While it may be alarming to receive a diagnosis of Chronic Obstructive Pulmonary Disease (COPD), it’s important to educate yourself about the disease and what treatment choices are available to you. Making these decisions as soon as possible is key to improving one’s quality of life.

What is COPD?

COPD is a general term for a group of lung conditions, including chronic bronchitis and emphysema, where airflow from the lungs becomes increasingly blocked over time. Symptoms include shortness of breath, wheezing or a chronic cough.

The American Lung Association estimates that 16.4 million people in the U.S. are living with COPD. 85 to 90% of those cases are caused by smoking. However, nonsmokers can get COPD as well. Long-term exposure to secondhand smoke, air pollution and fumes from certain chemicals can also play a role.

Rocky Higgins, Respiratory Therapist at Dignity Health, Yavapai Regional Medical Center (YRMC) advises her patients to follow a handful of basic steps when diagnosed with any lung condition, including COPD.

Listen to your Healthcare Provider

First, Higgins recommends that you get on board right away with your physician and respiratory care team. COPD treatment may include medication, oxygen therapy or a pulmonary rehabilitation program.

“We are all here to help you be successful and healthy,” she says. “Ask questions so that you understand your care plan, and don’t hesitate to ask your pharmacist if any questions arise about your medication.”

Quit Smoking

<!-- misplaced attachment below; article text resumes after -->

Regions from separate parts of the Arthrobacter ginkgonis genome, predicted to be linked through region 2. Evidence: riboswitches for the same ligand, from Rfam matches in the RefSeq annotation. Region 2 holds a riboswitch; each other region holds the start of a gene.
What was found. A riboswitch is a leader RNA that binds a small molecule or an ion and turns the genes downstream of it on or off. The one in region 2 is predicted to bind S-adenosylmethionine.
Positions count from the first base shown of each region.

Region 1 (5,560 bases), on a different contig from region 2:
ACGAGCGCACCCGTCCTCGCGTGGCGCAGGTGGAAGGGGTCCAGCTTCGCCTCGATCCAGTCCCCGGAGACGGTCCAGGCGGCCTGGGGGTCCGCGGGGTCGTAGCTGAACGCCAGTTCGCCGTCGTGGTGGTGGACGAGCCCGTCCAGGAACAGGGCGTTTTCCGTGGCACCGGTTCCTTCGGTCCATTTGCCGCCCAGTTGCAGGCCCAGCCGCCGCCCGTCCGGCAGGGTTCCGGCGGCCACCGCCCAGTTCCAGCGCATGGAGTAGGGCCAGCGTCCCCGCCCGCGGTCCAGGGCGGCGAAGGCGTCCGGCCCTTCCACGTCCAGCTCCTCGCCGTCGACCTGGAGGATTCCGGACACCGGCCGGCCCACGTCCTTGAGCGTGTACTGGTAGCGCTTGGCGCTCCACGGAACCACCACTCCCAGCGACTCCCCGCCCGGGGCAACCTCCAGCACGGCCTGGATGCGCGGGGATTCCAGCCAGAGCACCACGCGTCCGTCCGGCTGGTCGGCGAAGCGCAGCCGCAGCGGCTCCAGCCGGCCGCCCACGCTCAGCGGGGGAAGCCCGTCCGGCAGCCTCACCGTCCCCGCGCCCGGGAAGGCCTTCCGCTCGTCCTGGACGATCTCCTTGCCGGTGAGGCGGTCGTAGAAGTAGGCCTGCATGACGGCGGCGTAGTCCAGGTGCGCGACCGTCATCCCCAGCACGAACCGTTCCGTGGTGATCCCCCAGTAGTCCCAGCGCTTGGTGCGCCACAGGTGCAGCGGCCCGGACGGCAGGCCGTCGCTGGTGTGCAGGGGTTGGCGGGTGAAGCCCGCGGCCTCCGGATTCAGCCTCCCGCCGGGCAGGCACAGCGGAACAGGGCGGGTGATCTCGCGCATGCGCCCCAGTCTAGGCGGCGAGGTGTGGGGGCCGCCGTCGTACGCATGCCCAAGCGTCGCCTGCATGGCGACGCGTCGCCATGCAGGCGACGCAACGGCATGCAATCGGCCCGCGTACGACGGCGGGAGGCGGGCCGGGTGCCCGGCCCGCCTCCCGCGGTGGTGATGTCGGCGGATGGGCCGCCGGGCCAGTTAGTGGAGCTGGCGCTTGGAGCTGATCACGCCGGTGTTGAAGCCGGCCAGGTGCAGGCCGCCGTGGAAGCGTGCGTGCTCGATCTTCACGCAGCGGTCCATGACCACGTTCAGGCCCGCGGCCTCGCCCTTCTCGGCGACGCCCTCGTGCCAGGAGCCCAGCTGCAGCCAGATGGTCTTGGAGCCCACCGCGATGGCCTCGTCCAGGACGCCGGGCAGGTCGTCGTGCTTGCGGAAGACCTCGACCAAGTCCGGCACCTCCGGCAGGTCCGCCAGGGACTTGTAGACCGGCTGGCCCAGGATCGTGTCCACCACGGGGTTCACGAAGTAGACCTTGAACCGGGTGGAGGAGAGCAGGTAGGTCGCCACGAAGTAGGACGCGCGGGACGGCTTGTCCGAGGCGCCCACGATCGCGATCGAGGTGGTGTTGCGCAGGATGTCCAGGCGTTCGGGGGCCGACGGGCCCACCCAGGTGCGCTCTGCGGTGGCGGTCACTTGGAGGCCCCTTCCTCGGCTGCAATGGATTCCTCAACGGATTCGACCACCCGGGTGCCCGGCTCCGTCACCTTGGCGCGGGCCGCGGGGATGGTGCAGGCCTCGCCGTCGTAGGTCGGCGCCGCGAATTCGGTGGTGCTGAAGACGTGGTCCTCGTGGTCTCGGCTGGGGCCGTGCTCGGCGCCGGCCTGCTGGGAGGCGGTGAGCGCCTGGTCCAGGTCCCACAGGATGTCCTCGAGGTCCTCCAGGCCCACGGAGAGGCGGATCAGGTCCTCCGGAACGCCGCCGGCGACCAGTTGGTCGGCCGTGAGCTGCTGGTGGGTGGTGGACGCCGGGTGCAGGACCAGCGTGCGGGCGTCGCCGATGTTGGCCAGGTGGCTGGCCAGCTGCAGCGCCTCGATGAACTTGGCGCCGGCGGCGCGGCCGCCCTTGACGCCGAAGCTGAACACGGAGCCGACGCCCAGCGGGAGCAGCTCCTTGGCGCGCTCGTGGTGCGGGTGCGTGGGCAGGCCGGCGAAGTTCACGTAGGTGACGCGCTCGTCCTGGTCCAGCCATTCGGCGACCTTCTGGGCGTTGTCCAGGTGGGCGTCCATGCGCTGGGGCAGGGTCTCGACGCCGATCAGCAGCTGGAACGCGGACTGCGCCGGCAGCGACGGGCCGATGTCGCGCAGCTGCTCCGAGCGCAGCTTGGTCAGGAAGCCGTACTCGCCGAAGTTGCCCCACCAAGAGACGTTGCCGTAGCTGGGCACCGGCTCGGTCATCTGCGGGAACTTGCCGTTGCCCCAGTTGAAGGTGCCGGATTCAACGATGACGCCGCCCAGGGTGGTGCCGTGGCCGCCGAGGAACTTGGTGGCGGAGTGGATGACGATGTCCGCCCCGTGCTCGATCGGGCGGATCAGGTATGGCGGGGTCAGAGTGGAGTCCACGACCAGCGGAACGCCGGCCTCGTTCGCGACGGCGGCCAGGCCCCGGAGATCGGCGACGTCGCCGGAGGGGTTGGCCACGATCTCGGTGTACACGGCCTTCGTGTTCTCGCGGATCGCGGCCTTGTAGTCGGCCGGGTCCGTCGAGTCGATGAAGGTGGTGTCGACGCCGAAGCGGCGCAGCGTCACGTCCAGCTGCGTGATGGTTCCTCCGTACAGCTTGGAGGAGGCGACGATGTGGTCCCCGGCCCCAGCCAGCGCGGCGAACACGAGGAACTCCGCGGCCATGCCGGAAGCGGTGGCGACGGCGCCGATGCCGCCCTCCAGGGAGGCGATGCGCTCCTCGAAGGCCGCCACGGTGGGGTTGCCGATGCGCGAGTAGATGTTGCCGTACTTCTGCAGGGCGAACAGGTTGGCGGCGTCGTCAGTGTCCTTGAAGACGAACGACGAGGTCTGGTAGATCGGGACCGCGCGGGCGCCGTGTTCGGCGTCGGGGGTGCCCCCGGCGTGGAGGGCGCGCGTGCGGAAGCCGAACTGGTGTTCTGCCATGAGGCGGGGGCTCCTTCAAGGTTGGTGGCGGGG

If you currently smoke or vape, quit. For someone with COPD, quitting smoking will make a huge difference. But Higgins recognizes that for many of us, it’s easier said than done.

“Any habit change is difficult. You need to WANT to change the behavior and recognize that it will have its challenges,” she notes. “Try to be able to laugh at yourself rather than dog yourself when things roll in the wrong direction. Remember you are human. We sometimes learn through mistakes, but often it’s the best way to learn.”

This excellent advice is especially relevant for those who attend YRMC’s smoking cessation classes. Higgins has been a program facilitator since 1986. Each session includes seven 90-minute classes and offers discounted or free Nicotine Replacement Therapy (NRT) to qualified clients.

“There’s no pre-sign up. Clients can just show up to the introductory class and learn about the program. They can sign up at that time,” says Higgins.

You can find out when the next session begins by contacting YRMC at (928) 771-5102.

“Help is also available to all Arizona residents by calling the Arizona Smokers Hotline (ASHLine) at 1-800-556-6222,” Higgins adds. “ASHLine offers phone conversations with trained tobacco/nicotine coaches and NRT to clients who qualify.”

Get Some Exercise

“Quitting smoking and exercising go hand in hand,” states Higgins. “Replace those cigarettes with light hand weights, exercise bands or squeezy balls.” She explains that the idea is to replace a negative reaction (the urge to smoke) with a positive result (exercise).

Incorporating some type of exercise will also help your body through the withdrawal symptoms and take your mind off of those negative feelings. “It is a known fact that exercise creates endorphins, those feel-good chemicals created in our brains,” says Higgins.

For those who have COPD, regular exercise can also strengthen the lungs and improve circulation, which may increase the flow of oxygen throughout the body and reduce symptoms.

Find Support

Emotional support can be an integral part of staying on top of COPD. It’s important to know how to recognize and handle any feelings of anxiety, stress or depression that may arise. Talk to your healthcare team about counselors or support groups that may be available to you.

Many people who attend the YRMC smoking cessation classes are appreciative of the support they receive from those who are taking the class. They note that it helps to share their experiences with someone who is going through a similar time in their lives.

A healthy and happy life is possible with COPD. Experts recommend that you keep the dialog going with your care providers, stay active and seek out the support you need.